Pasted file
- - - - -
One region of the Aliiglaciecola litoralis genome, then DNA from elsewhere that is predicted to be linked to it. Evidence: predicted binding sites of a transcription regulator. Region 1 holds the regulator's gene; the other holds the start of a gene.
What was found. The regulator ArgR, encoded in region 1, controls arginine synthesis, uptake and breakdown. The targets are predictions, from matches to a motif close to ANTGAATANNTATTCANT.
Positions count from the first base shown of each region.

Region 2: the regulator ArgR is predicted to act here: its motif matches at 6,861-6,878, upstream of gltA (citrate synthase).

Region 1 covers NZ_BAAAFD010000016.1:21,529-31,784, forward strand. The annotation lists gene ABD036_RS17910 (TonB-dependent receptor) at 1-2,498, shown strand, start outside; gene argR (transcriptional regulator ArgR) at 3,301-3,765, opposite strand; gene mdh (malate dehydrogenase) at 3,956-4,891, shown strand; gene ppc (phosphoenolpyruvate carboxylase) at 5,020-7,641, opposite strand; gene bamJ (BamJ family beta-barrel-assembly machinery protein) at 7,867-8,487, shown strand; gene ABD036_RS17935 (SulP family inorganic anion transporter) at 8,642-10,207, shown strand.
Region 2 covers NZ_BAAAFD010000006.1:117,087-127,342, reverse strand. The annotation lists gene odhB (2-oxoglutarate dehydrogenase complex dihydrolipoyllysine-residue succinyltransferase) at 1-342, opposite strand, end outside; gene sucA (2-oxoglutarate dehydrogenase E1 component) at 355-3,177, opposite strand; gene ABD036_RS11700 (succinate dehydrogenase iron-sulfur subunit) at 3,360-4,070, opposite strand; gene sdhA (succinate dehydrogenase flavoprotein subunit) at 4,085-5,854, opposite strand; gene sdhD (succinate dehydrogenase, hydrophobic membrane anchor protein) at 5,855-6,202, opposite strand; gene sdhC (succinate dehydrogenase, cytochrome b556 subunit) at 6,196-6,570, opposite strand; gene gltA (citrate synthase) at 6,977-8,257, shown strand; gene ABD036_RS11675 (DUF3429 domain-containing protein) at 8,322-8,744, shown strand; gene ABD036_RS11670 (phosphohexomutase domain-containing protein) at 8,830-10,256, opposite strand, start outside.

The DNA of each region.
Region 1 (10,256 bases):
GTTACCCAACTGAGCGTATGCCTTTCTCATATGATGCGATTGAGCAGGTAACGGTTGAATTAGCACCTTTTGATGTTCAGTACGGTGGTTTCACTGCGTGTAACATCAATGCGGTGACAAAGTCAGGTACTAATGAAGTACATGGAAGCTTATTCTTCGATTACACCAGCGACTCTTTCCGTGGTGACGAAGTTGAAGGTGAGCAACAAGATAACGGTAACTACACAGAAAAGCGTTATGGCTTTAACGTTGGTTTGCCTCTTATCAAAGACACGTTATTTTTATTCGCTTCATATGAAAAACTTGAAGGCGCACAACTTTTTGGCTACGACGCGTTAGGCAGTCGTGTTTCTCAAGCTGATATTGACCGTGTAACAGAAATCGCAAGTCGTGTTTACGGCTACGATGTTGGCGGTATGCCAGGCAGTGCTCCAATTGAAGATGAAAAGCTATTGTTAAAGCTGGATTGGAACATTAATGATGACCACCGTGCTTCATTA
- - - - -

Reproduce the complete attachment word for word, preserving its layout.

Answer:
One region of the Aliiglaciecola litoralis genome, then DNA from elsewhere that is predicted to be linked to it. Evidence: predicted binding sites of a transcription regulator. Region 1 holds the regulator's gene; the other holds the start of a gene.
What was found. The regulator ArgR, encoded in region 1, controls arginine synthesis, uptake and breakdown. The targets are predictions, from matches to a motif close to ANTGAATANNTATTCANT.
Positions count from the first base shown of each region.

Region 2: the regulator ArgR is predicted to act here: its motif matches at 6,861-6,878, upstream of gltA (citrate synthase).

Region 1 covers NZ_BAAAFD010000016.1:21,529-31,784, forward strand. The annotation lists gene ABD036_RS17910 (TonB-dependent receptor) at 1-2,498, shown strand, start outside; gene argR (transcriptional regulator ArgR) at 3,301-3,765, opposite strand; gene mdh (malate dehydrogenase) at 3,956-4,891, shown strand; gene ppc (phosphoenolpyruvate carboxylase) at 5,020-7,641, opposite strand; gene bamJ (BamJ family beta-barrel-assembly machinery protein) at 7,867-8,487, shown strand; gene ABD036_RS17935 (SulP family inorganic anion transporter) at 8,642-10,207, shown strand.
Region 2 covers NZ_BAAAFD010000006.1:117,087-127,342, reverse strand. The annotation lists gene odhB (2-oxoglutarate dehydrogenase complex dihydrolipoyllysine-residue succinyltransferase) at 1-342, opposite strand, end outside; gene sucA (2-oxoglutarate dehydrogenase E1 component) at 355-3,177, opposite strand; gene ABD036_RS11700 (succinate dehydrogenase iron-sulfur subunit) at 3,360-4,070, opposite strand; gene sdhA (succinate dehydrogenase flavoprotein subunit) at 4,085-5,854, opposite strand; gene sdhD (succinate dehydrogenase, hydrophobic membrane anchor protein) at 5,855-6,202, opposite strand; gene sdhC (succinate dehydrogenase, cytochrome b556 subunit) at 6,196-6,570, opposite strand; gene gltA (citrate synthase) at 6,977-8,257, shown strand; gene ABD036_RS11675 (DUF3429 domain-containing protein) at 8,322-8,744, shown strand; gene ABD036_RS11670 (phosphohexomutase domain-containing protein) at 8,830-10,256, opposite strand, start outside.

The DNA of each region.
Region 1 (10,256 bases):
GTTACCCAACTGAGCGTATGCCTTTCTCATATGATGCGATTGAGCAGGTAACGGTTGAATTAGCACCTTTTGATGTTCAGTACGGTGGTTTCACTGCGTGTAACATCAATGCGGTGACAAAGTCAGGTACTAATGAAGTACATGGAAGCTTATTCTTCGATTACACCAGCGACTCTTTCCGTGGTGACGAAGTTGAAGGTGAGCAACAAGATAACGGTAACTACACAGAAAAGCGTTATGGCTTTAACGTTGGTTTGCCTCTTATCAAAGACACGTTATTTTTATTCGCTTCATATGAAAAACTTGAAGGCGCACAACTTTTTGGCTACGACGCGTTAGGCAGTCGTGTTTCTCAAGCTGATATTGACCGTGTAACAGAAATCGCAAGTCGTGTTTACGGCTACGATGTTGGCGGTATGCCAGGCAGTGCTCCAATTGAAGATGAAAAGCTATTGTTAAAGCTGGATTGGAACATTAATGATGACCACCGTGCTTCATTA